Telling the sustainability story of composite panels
September 20, 2023 | 12:48 pm CDT

Andy O’Hare, president of the Composite Panel Association thinks the general public is missing out on what a powerful and positive contribution wood products are making to the environment. In a live podcast interview at the AWFS Fair in Las Vegas, I asked him to share that story. (Please note, the following interview has been edited for clarity and length. To listen to the full interview, go to

WS: I want to talk about some commonly held misconceptions about some wood products especially in regard to their environmental impact, but first let’s get a little background on your association.

AO: The CPA has been in existence for about 60 years. It got started as the National Particleboard Association when particleboard was the only composite panel product that was produced at the time. Since then, the portfolio of composite wood products has expanded beyond particleboard to include medium-density fiberboard and others, and the association itself has grown beyond America to include Canada and Mexico. And by way of background for myself, I’m an association executive and I’ve been an association executive for about 35 years. I’ve represented a number of different industries, including the oil and gas industry, the cement industry, [and} the fertilizer industry, but one of the central themes of my advocacy — I’m also a registered lobbyist — has been on very technical issues — environmental issues, health and safety issues, energy issues — that have benefited from my scientific background. I’ve got a degree in chemistry and another degree in geology.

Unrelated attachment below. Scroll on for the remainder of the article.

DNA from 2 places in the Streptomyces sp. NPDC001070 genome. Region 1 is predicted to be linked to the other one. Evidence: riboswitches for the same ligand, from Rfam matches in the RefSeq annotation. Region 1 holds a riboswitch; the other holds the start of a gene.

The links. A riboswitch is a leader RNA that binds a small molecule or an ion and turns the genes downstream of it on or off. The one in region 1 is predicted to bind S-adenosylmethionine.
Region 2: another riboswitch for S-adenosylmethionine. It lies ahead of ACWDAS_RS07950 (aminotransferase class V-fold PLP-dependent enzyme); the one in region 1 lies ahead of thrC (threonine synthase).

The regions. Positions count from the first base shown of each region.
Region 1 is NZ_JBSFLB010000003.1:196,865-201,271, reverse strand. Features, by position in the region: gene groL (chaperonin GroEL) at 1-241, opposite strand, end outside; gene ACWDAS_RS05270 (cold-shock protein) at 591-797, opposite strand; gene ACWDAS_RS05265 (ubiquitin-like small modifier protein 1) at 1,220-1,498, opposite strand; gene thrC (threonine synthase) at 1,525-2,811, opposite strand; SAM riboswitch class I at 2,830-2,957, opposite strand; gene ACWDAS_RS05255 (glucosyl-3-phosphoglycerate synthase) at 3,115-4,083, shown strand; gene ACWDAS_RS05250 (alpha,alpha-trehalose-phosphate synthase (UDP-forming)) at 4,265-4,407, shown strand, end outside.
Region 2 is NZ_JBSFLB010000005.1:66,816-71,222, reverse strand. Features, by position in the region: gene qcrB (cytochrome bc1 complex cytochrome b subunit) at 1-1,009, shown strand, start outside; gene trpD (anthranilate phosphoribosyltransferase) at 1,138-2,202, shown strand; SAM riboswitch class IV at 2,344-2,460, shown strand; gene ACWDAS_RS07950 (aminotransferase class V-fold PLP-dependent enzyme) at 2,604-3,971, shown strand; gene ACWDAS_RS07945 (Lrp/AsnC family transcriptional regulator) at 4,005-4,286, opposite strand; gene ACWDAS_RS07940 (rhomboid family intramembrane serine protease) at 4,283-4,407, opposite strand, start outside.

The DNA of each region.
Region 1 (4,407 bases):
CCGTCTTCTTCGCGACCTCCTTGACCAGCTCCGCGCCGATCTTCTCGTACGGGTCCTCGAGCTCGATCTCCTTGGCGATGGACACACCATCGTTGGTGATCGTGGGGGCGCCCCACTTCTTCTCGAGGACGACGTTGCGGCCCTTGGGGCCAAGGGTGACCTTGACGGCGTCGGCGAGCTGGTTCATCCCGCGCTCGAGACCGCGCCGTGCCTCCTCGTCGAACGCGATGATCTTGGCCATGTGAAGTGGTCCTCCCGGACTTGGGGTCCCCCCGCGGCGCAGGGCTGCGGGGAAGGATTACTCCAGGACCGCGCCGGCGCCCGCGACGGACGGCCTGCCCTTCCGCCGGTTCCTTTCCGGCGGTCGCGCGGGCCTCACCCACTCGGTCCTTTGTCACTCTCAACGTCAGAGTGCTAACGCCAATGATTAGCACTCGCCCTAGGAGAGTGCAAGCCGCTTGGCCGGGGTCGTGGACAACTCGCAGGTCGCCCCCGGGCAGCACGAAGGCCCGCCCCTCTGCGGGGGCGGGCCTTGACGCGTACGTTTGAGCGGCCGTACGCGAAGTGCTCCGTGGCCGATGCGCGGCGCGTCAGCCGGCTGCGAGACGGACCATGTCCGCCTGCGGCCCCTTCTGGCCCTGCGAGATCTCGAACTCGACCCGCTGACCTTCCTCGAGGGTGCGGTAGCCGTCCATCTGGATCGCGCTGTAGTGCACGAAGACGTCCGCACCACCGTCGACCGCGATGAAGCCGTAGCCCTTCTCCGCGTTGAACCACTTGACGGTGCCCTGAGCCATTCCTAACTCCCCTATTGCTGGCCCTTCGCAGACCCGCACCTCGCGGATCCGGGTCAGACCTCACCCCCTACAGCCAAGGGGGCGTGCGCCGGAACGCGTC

WS: I imagine that sets you apart from the average Joe that’s beating on the doors in Congress.

AO: You’re so right, Will. When someone walks into the door of a member of Congress and can credibly explain a piece of policy work with scientific knowledge as their background, they’re going to secure wins on behalf of their constituency, and I’ve got a number of such wins over my career.

WS: Where do composite panels fit into the picture when it comes to concerns about the carbon footprint?